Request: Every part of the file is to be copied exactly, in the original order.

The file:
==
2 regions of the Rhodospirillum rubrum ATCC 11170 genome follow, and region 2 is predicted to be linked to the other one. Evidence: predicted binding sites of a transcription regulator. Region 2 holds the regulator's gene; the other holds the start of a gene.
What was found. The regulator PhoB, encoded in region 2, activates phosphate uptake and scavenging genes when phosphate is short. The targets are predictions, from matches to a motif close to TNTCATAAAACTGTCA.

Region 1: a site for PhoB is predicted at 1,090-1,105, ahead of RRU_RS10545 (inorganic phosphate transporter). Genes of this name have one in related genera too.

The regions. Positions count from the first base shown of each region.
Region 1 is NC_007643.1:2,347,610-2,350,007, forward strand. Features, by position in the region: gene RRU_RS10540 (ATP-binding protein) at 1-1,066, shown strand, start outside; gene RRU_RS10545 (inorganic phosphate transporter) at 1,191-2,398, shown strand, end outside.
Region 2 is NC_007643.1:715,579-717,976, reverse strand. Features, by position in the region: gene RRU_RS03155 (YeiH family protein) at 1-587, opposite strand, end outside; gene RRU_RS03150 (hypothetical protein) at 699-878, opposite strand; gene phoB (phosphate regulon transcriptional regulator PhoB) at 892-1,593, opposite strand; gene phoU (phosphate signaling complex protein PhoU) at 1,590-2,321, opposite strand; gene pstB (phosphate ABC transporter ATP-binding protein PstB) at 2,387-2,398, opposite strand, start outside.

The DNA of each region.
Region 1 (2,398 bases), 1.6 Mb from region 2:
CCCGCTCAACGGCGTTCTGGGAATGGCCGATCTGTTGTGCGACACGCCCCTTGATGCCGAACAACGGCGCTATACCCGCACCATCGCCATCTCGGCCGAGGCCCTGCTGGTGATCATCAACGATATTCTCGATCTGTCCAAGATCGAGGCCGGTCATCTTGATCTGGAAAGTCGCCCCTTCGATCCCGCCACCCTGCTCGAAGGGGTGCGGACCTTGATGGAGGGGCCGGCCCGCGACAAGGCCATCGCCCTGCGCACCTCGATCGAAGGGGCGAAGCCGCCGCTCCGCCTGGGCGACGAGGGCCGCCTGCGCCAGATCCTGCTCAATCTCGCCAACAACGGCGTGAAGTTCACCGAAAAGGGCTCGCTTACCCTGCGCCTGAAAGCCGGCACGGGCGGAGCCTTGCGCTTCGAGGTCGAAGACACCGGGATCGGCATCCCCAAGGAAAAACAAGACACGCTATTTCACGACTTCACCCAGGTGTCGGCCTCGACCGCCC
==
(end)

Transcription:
2 regions of the Rhodospirillum rubrum ATCC 11170 genome follow, and region 2 is predicted to be linked to the other one. Evidence: predicted binding sites of a transcription regulator. Region 2 holds the regulator's gene; the other holds the start of a gene.
What was found. The regulator PhoB, encoded in region 2, activates phosphate uptake and scavenging genes when phosphate is short. The targets are predictions, from matches to a motif close to TNTCATAAAACTGTCA.

Region 1: a site for PhoB is predicted at 1,090-1,105, ahead of RRU_RS10545 (inorganic phosphate transporter). Genes of this name have one in related genera too.

The regions. Positions count from the first base shown of each region.
Region 1 is NC_007643.1:2,347,610-2,350,007, forward strand. Features, by position in the region: gene RRU_RS10540 (ATP-binding protein) at 1-1,066, shown strand, start outside; gene RRU_RS10545 (inorganic phosphate transporter) at 1,191-2,398, shown strand, end outside.
Region 2 is NC_007643.1:715,579-717,976, reverse strand. Features, by position in the region: gene RRU_RS03155 (YeiH family protein) at 1-587, opposite strand, end outside; gene RRU_RS03150 (hypothetical protein) at 699-878, opposite strand; gene phoB (phosphate regulon transcriptional regulator PhoB) at 892-1,593, opposite strand; gene phoU (phosphate signaling complex protein PhoU) at 1,590-2,321, opposite strand; gene pstB (phosphate ABC transporter ATP-binding protein PstB) at 2,387-2,398, opposite strand, start outside.

The DNA of each region.
Region 1 (2,398 bases), 1.6 Mb from region 2:
CCCGCTCAACGGCGTTCTGGGAATGGCCGATCTGTTGTGCGACACGCCCCTTGATGCCGAACAACGGCGCTATACCCGCACCATCGCCATCTCGGCCGAGGCCCTGCTGGTGATCATCAACGATATTCTCGATCTGTCCAAGATCGAGGCCGGTCATCTTGATCTGGAAAGTCGCCCCTTCGATCCCGCCACCCTGCTCGAAGGGGTGCGGACCTTGATGGAGGGGCCGGCCCGCGACAAGGCCATCGCCCTGCGCACCTCGATCGAAGGGGCGAAGCCGCCGCTCCGCCTGGGCGACGAGGGCCGCCTGCGCCAGATCCTGCTCAATCTCGCCAACAACGGCGTGAAGTTCACCGAAAAGGGCTCGCTTACCCTGCGCCTGAAAGCCGGCACGGGCGGAGCCTTGCGCTTCGAGGTCGAAGACACCGGGATCGGCATCCCCAAGGAAAAACAAGACACGCTATTTCACGACTTCACCCAGGTGTCGGCCTCGACCGCCC